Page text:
* Both services, once started, provide genealogists with ongoing, automatic backup of their family tree data without having to take any special actions.
* Both provide high value and high reliability and allow restoration of the latest version, or prior versions, at any point in time.
* Both services provide extra security by encrypting the backups.
* BackupMyTree is free, whereas the MyHeritage backup service costs $3/month.
* The MyHeritage backup service also protects photos and all other files referenced within the family tree, but BackupMyTree currently does not.
* BackupMyTree is a desktop backup service, backing up family tree files on your computer, from any major genealogy software provider.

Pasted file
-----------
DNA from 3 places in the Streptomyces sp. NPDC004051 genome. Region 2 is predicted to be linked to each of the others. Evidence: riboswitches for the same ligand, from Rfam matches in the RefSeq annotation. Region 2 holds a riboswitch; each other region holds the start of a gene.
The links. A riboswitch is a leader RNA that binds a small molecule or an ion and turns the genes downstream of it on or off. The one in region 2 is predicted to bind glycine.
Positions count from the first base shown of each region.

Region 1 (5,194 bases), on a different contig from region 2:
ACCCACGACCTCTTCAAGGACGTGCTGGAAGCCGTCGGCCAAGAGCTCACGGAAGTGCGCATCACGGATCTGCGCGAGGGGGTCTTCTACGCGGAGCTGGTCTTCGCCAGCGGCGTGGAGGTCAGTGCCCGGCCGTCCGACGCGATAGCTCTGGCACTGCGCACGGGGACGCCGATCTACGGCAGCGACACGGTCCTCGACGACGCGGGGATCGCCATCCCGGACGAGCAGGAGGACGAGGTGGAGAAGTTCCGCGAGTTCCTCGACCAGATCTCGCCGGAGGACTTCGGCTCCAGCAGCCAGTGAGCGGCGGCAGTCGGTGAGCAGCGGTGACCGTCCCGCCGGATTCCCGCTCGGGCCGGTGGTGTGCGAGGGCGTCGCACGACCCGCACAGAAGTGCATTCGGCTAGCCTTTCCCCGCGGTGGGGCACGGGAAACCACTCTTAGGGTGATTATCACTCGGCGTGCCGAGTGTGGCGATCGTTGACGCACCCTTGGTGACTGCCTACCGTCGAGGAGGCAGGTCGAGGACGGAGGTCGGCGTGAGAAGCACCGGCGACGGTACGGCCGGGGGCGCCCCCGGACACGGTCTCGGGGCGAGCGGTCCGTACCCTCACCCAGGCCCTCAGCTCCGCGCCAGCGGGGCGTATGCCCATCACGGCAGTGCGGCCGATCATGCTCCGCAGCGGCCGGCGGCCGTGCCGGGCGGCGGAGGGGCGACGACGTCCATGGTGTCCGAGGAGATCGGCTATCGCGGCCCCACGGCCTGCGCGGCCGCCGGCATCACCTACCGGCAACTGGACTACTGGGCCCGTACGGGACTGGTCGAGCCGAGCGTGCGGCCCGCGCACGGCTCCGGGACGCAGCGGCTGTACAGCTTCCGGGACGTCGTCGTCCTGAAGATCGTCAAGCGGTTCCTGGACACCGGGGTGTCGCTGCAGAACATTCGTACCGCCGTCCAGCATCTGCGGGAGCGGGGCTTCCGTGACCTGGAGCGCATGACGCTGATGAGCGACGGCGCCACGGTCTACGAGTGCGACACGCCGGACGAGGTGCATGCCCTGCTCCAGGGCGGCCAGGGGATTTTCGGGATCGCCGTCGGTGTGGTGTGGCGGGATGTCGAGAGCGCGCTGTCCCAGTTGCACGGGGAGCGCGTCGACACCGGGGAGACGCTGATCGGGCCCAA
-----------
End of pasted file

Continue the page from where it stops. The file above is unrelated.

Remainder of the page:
* The MyHeritage backup service is an online backup service, backing up family trees you have on MyHeritage.com itself.
BackupMyTree is a welcome addition to our range of products and we look forward to maintaining the service and keeping it completely free.
This is actually the second company that we've purchased from serial entrepreneur Cliff Shaw, having acquired Pearl Street Software, makers of GenCircles.com and Family Tree Legends, in 2007. Cliff and his team are now shifting their focus to their latest venture, genealogy search engine Mocavo.com .
If you're an existing BackupMyTree user and have any questions, please don't hesitate to contact our friendly support team on our help center.
And for all our MyHeritage.com users - we'll be looking at ways for allowing BackupMyTree to benefit you in the near future.